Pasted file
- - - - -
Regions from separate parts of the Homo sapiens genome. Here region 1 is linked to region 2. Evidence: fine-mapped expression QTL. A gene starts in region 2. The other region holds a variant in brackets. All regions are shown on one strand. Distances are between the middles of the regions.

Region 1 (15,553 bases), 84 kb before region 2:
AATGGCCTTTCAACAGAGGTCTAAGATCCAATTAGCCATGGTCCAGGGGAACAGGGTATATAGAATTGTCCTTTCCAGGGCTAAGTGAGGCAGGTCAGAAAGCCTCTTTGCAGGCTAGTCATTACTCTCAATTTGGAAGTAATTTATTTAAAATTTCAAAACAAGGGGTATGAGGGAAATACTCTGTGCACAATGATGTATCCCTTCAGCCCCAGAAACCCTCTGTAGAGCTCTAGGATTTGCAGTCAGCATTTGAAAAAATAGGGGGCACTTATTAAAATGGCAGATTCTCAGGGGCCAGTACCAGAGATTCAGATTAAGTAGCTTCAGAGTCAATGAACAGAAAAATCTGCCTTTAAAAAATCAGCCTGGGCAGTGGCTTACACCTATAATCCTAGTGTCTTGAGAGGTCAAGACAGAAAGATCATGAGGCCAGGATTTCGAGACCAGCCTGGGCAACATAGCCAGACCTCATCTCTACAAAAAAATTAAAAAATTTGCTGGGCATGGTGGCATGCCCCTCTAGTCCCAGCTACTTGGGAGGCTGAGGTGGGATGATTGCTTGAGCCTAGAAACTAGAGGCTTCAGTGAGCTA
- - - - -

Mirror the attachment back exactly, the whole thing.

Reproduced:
Regions from separate parts of the Homo sapiens genome. Here region 1 is linked to region 2. Evidence: fine-mapped expression QTL. A gene starts in region 2. The other region holds a variant in brackets. All regions are shown on one strand. Distances are between the middles of the regions.

Region 1 (15,553 bases), 84 kb before region 2:
AATGGCCTTTCAACAGAGGTCTAAGATCCAATTAGCCATGGTCCAGGGGAACAGGGTATATAGAATTGTCCTTTCCAGGGCTAAGTGAGGCAGGTCAGAAAGCCTCTTTGCAGGCTAGTCATTACTCTCAATTTGGAAGTAATTTATTTAAAATTTCAAAACAAGGGGTATGAGGGAAATACTCTGTGCACAATGATGTATCCCTTCAGCCCCAGAAACCCTCTGTAGAGCTCTAGGATTTGCAGTCAGCATTTGAAAAAATAGGGGGCACTTATTAAAATGGCAGATTCTCAGGGGCCAGTACCAGAGATTCAGATTAAGTAGCTTCAGAGTCAATGAACAGAAAAATCTGCCTTTAAAAAATCAGCCTGGGCAGTGGCTTACACCTATAATCCTAGTGTCTTGAGAGGTCAAGACAGAAAGATCATGAGGCCAGGATTTCGAGACCAGCCTGGGCAACATAGCCAGACCTCATCTCTACAAAAAAATTAAAAAATTTGCTGGGCATGGTGGCATGCCCCTCTAGTCCCAGCTACTTGGGAGGCTGAGGTGGGATGATTGCTTGAGCCTAGAAACTAGAGGCTTCAGTGAGCTA